The groups we are working with are already engaging with their local and national authorities to ensure that the people are enabled to take action through providing proper information and advice, rather than mere enforcement of regulations by the police.

The other dimension that we will be exploring in the near term is to ensure that the different national economic stimulus packages that are being planned and implemented in every country prioritise investments that are both people- and environment-friendly. It is essential to ensure that we do not return to business as usual, which had caused the public health and climate change emergencies in the first place, but rather move towards a “new normal” where the policies are aimed at helping the most vulnerable citizens of every country as well as reducing emissions of greenhouse gases and protecting the natural environment.

Finally, there is the opportunity that we need to explore, using the potential created by the ongoing shutdowns, to connect with each other over social media and online meeting platforms. We will be undertaking webinars, Zoom meetings and blogs and video logs to share our thoughts and experience with each other and with the rest of the world.

We are trying to follow the great example of the schoolchildren in the Fridays for Future movement, under the leadership of Greta Thunberg, who have been coming out of school in hundreds of cities around the world, including in Bangladesh, every Friday for over a year. They have also adapted their Friday school strikes to take them online after the schools were shut due to the Covid-19 pandemic.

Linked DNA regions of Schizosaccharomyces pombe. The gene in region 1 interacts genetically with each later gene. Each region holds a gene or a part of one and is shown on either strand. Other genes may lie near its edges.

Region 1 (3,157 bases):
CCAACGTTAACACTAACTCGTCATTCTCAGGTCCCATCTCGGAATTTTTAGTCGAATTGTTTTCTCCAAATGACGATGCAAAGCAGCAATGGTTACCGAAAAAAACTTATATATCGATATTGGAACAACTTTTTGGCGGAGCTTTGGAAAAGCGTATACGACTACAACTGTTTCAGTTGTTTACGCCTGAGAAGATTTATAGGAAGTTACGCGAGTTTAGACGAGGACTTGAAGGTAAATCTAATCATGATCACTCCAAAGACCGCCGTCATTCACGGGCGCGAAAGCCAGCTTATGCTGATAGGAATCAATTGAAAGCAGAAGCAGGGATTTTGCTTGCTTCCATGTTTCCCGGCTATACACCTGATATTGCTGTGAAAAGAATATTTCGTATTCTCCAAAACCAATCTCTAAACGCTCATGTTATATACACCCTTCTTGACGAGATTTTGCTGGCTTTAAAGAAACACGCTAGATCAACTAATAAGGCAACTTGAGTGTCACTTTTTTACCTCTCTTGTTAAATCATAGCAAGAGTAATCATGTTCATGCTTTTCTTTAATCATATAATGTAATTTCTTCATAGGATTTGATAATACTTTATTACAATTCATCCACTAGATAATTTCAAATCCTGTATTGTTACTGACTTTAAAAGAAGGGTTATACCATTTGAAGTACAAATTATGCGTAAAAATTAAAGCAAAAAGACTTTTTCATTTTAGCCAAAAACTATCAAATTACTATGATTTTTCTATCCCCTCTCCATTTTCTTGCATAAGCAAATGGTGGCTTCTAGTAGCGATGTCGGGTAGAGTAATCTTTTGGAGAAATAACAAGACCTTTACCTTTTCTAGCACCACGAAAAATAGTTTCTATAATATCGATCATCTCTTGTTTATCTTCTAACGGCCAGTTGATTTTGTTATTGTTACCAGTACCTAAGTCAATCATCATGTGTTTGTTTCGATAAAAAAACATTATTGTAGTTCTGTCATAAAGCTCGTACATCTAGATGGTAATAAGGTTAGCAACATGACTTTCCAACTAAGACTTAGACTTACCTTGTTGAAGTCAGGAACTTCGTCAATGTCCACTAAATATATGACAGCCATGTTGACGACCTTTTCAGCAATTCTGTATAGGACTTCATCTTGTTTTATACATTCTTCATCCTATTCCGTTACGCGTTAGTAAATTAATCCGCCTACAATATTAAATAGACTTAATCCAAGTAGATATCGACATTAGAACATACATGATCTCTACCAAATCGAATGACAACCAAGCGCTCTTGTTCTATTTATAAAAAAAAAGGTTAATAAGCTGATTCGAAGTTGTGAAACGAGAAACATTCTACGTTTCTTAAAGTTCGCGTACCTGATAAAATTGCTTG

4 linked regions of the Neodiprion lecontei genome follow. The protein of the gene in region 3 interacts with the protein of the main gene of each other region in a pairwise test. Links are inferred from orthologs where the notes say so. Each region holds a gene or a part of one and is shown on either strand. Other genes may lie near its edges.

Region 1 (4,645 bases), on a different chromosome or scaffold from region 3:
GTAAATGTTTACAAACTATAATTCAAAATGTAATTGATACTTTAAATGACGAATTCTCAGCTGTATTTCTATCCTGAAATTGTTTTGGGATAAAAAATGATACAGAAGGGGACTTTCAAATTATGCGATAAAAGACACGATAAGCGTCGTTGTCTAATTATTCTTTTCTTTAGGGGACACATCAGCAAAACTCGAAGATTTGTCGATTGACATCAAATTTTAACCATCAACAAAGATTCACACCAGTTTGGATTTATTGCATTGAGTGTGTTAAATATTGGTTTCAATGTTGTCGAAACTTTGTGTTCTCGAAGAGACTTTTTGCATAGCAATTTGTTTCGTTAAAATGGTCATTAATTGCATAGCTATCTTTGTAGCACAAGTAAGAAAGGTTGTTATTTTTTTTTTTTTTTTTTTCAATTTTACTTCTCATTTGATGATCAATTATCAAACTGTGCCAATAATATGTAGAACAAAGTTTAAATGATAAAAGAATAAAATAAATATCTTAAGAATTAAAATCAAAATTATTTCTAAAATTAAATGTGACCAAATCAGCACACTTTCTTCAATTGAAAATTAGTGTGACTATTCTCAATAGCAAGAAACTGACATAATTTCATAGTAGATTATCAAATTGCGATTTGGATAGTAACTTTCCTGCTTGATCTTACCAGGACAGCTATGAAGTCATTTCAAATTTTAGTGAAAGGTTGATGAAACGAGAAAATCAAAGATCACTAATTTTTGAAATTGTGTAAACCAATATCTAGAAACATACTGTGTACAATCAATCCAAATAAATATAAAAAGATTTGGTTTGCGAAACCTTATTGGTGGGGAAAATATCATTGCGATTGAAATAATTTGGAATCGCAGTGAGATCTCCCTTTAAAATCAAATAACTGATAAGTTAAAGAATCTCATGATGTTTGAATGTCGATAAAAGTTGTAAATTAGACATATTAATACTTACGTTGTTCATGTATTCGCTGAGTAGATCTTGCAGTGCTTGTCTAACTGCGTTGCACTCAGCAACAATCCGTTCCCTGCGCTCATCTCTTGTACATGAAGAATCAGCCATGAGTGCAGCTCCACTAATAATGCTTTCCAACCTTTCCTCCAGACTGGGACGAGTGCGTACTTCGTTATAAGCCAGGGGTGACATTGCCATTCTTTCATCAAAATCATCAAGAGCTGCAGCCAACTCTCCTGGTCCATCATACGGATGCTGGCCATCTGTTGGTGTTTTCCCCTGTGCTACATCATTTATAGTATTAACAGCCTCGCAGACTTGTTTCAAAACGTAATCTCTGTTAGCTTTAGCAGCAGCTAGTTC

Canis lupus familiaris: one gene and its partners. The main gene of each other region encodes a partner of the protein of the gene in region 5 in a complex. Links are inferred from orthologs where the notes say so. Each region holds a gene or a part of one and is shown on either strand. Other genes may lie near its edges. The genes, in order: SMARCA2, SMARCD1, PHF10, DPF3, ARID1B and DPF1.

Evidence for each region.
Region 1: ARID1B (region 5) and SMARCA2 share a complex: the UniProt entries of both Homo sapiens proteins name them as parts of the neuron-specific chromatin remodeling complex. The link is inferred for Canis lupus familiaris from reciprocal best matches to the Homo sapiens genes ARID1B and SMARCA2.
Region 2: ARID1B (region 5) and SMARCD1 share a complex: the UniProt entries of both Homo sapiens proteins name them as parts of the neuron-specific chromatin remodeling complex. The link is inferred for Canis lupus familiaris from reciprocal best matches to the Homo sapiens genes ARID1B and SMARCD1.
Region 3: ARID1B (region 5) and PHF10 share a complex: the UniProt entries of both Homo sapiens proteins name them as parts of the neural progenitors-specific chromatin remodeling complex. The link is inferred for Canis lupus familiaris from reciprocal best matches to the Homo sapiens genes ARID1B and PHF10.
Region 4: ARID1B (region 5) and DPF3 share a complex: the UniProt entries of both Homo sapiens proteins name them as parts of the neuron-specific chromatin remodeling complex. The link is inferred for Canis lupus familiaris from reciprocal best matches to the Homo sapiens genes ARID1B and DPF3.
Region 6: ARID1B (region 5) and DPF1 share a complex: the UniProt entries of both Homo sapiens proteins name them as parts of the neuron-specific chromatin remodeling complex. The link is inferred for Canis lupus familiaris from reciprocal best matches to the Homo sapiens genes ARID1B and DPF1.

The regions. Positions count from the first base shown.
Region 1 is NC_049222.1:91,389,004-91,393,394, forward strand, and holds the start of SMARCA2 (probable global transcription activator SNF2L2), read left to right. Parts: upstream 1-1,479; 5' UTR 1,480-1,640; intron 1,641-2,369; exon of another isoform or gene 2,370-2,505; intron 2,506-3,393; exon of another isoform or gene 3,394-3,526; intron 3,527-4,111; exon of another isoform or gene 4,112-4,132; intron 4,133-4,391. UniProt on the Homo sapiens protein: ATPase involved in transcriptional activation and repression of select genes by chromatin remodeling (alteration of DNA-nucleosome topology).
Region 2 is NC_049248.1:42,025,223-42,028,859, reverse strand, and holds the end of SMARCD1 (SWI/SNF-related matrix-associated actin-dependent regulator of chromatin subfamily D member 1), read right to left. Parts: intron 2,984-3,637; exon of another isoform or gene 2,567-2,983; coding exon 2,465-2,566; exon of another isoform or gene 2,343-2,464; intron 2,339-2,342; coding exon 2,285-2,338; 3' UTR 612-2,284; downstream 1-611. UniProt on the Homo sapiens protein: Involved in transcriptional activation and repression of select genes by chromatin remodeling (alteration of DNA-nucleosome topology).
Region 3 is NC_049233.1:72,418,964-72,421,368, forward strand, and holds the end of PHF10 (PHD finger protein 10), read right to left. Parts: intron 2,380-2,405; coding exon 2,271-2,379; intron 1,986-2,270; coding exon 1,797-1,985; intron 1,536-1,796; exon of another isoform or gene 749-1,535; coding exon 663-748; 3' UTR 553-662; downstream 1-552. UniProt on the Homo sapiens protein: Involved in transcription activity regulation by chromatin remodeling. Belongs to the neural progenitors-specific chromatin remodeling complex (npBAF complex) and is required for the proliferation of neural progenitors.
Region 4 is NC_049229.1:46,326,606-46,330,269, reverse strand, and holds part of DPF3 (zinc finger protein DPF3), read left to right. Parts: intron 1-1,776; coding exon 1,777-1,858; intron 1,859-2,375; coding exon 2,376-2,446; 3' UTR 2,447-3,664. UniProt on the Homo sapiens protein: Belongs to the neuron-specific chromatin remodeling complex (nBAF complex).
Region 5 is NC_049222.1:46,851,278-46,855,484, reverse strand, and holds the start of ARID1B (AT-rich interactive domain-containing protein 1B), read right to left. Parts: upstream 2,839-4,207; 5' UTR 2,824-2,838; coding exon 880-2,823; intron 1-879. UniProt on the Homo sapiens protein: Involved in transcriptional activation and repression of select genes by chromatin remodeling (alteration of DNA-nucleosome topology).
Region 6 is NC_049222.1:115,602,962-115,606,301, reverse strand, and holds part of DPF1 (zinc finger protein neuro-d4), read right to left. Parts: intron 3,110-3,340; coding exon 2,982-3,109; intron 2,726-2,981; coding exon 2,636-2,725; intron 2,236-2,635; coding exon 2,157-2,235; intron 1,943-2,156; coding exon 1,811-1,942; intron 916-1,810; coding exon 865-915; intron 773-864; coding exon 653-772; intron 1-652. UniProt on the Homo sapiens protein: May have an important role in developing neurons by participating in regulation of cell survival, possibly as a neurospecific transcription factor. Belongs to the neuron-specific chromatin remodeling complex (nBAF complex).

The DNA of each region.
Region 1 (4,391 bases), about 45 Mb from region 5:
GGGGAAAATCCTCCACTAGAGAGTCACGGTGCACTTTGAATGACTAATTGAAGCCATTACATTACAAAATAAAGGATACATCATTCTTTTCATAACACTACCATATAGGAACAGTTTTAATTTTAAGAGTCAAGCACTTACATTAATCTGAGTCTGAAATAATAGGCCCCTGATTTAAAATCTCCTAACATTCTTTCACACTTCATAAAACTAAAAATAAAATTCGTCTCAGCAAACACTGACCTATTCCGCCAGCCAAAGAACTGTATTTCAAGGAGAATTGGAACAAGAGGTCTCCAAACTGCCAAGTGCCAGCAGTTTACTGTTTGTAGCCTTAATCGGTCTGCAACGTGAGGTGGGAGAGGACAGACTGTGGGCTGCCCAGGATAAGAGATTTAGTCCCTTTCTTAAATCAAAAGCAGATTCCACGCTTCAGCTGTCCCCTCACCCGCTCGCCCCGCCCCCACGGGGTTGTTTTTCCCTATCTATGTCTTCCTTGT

We are aiming to link students from many universities in Bangladesh with their counterparts from LUCCC as well as others in the South Asian region and finally other parts of the world. The idea is to engage the university students, who don’t have classes now, with the vulnerable communities in their respective towns and join forces to tackle both Covid-19 and climate change going forward.

Personally, the most important lesson that I can discern from the best practices we are seeing around the world in dealing with Covid-19 is that states like Kerala in India and countries like Vietnam as well as Korea and Germany have relied more on informing their respective populations about what they had to do and why, rather than suddenly announcing decisions and using law enforcement authorities to impose those. Hence, when it comes to the most vulnerable developing countries including Bangladesh, we must rely on informing and educating our populations, particularly the most vulnerable communities, and listen to their concerns when formulating and implementing new policies or regulations. Without an informed and engaged population, we cannot overcome either the Covid-19 pandemic or the climate change emergency.

Originally this article was published on April 23, 2020 at Daily Star. The author Prof. Saleemul Huq is the director of the International Centre for Climate Change and Development (ICCCAD) at the Independent University, Bangladesh (IUB).